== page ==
Yahoo! was also quick to understand the importance of providing raw information rather than fancy gimmicks or pretty graphics. People could find what they want without having to wait several minutes for fancy photographs, colour backgrounds or elaborate banners to download on their screens. The second key factor is the company's business backbone. Several months before opening as a business three-and-a-half years ago, Yahoo! made sure it had a first-rate financial team in place, and Yang and Filo found what they were looking for in Tim Koogle, another Stanford engineering graduate with business experience at Motorola and at InterMec, the Seattle- based company that invented bar codes. Like the "chief Yahoos", as Yang and Filo still call themselves on their business cards, Koogle was blessed with a kind of primal curiosity and enthusiasm: he had put himself through college repairing the broken-down car engines of his richer fellow students.
Koogle, in turn, hired another bright young executive, a former member of the Canadian soccer team called Jeff Mallett who had solid experience in marketing software and telecommunications. Between them, they kicked Yahoo! into shape, first with the launch of the commercial service, then with various capitalisations leading up to the initial public offering in 1996, and beyond into the complex world of picking smaller companies to acquire and resisting takeover offers from much larger ones.
The key strategy that Koogle, Yahoo!'s chief executive officer, and Mallett, chief operating officer and now president, developed was to maximise Yahoo!'s free public access while waiting carefully for the right moment to introduce any kind of charges. When Yahoo! first introduced adverts in 1995, for example, some of its most faithful users complained about the company "selling out". But by that stage advertising was already common enough, and Yahoo! popular enough, that the risk of alienating users was long passed. The company faces a similar dilemma now, with the publicity benefits of, say, free e-mail services, needing to be weighed against making such services profitable. Some of Yahoo!'s more specialised services will probably be subject to charges soon, but it is a matter of extreme delicacy to determine when.
"If we can do a free service, that is our goal," Mallett said recently. For the moment there are still considerable mutual advantages to be reaped from big companies farming out their services on Yahoo! in exchange for the publicity and audience reach that both parties can enjoy. One recent example is Rupert Murdoch's News Corporation, which will be joining nine of its entertainment and news outlets to Yahoo! - not as a pre-emptive bid to buy the company, but merely as an exercise in joint promotion.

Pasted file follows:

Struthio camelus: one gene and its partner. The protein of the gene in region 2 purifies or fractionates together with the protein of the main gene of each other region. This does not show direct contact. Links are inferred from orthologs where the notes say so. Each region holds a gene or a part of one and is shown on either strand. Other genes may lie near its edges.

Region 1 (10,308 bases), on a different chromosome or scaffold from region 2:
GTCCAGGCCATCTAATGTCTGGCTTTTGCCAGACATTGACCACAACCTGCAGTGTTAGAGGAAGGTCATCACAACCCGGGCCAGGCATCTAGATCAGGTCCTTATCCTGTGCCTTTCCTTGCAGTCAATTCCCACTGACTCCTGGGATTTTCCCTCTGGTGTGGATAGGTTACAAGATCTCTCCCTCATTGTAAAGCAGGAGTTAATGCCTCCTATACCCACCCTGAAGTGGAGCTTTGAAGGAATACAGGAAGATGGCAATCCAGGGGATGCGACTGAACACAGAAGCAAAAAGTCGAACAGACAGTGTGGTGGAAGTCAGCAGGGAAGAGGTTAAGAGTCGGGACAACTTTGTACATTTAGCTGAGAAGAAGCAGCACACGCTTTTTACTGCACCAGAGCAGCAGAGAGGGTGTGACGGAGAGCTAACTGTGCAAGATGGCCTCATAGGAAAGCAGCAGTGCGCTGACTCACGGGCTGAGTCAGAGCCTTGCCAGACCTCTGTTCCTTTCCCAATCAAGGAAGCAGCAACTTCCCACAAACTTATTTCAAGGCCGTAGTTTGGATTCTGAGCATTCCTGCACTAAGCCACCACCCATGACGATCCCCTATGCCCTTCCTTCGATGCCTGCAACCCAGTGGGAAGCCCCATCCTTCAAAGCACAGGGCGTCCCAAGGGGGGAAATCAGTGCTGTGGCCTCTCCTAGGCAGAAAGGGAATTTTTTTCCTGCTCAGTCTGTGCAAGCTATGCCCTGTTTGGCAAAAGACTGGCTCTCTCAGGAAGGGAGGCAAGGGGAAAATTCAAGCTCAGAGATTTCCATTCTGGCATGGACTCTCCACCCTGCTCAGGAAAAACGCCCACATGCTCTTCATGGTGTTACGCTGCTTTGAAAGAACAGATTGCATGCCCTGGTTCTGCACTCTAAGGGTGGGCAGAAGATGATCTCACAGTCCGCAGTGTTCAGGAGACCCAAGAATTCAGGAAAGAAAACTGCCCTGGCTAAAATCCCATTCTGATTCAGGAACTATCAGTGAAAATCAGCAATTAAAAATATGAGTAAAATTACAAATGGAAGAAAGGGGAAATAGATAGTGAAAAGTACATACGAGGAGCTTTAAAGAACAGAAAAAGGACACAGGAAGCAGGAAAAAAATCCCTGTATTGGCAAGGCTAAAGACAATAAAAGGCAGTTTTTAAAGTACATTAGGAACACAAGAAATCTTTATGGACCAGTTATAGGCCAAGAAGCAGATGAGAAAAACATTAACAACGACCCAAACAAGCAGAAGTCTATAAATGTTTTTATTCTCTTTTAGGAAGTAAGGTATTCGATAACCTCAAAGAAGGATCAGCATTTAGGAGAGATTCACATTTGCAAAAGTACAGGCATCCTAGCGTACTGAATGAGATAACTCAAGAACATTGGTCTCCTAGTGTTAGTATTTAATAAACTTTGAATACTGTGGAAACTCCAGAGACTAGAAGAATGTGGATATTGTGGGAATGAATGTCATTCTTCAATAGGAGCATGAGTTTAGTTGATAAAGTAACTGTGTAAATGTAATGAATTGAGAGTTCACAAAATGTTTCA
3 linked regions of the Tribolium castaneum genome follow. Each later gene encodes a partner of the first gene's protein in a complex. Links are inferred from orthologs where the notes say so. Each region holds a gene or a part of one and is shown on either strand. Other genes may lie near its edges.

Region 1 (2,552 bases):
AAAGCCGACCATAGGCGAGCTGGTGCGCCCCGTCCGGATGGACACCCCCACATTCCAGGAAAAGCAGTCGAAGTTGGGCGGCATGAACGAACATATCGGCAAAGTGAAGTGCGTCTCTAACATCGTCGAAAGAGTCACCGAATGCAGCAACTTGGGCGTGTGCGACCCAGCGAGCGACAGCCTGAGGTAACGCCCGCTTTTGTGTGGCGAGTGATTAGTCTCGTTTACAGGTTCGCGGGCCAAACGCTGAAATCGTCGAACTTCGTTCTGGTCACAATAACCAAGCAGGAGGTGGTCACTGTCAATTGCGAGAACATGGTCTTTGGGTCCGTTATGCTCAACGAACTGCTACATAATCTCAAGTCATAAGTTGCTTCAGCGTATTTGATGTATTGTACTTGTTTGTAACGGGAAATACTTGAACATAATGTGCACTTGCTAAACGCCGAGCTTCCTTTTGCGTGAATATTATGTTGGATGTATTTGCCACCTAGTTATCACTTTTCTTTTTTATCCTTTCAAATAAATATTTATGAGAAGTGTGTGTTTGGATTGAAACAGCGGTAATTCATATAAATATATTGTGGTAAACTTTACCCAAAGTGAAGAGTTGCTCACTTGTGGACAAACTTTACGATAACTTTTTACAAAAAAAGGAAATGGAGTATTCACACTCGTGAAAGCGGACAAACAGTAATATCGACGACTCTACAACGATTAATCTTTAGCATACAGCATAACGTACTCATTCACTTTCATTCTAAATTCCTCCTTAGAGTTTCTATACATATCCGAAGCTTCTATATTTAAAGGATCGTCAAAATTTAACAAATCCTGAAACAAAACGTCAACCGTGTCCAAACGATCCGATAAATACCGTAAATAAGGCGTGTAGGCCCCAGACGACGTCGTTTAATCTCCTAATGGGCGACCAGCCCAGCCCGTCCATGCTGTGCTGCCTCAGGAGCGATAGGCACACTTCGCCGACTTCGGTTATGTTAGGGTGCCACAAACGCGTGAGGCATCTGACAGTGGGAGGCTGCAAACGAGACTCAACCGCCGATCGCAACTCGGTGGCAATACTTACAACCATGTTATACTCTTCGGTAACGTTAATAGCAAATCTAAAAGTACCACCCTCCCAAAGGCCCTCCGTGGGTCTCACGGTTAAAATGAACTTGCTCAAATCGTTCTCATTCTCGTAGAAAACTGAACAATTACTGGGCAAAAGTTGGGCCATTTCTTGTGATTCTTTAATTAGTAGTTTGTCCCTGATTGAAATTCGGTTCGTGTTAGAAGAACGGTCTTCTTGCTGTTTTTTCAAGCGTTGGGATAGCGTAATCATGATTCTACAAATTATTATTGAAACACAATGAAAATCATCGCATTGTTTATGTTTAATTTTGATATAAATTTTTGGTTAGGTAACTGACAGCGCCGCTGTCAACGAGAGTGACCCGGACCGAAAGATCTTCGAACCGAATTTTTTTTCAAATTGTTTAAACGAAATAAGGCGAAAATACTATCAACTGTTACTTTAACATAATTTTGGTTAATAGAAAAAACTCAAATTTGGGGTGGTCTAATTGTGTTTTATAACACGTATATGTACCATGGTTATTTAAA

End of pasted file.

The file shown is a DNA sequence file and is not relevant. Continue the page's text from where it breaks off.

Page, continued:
Back in early 1996, News Corporation had announced its intention to "bury" Yahoo! with the combined might of its own media resources, the Fox cinema and television networks and its own web service, the I-Guide. Murdoch's people had announced that the offensive would slay Yahoo! in 60 days flat, much as Time Warner subsequently threatened with their own product, Pathfinder. The fact that News Corp has now come to Yahoo! in search of an alliance pays eloquent testimony to the company's hardiness. The big conglomerates have been unable to pose a serious threat to Yahoo! because they jumped on the Internet bandwagon and, despite all their extraordinary capital resources, simply cannot hope to attract the same sort of following - in Yahoo!'s case, around half of all users of the Internet. The only serious competition, for the moment, remains AOL, particularly now that it has bought Netscape and has ambitions to set up a one-stop Internet service of its own. AOL traditionally tailors its services more to home computer users.
Yahoo! itself is in the acquisitions market, having recently snapped up GeoCities, a popular service for setting up personal home pages, and taken a stake in broadcast.com, which puts video and television footage on the web. The purpose of such acquisitions is to marry technology developed outside the company with Yahoo!'s uniquely flexible presentation and vast market - marriages that Koogle and Mallett have so far managed with great smoothness.
The secret of their success, Yahoo! says, is to have kept their feet firmly on the ground while negotiating the rapids of business on Internet time - the never-ending work cycle in which it is said that he who takes lunch ends up being lunch. Already, at this early stage in the industry, it seems that whatever the computer revolution brings, it's a fair bet that Yahoo! will be part of it.
EYEBALL ON A WEB WONDER STOCK
Chief Executive Officer: Tim Koogle
Chief Operating Officer, President: Jeff Mallett
Chief Yahoos (founders): Jerry Yang, David Filo
1998 turnover: $203.3m (pounds 127m), up from $70.5m in 1997
1998 net profit: $25.6m (pounds 16m), compared with a $25.5m loss in 1997 due to large, non-recurring costs
Market capitalisation: $35.2bn (pounds 22bn)
Number of visitors to Yahoo! website in December 1998: 50 million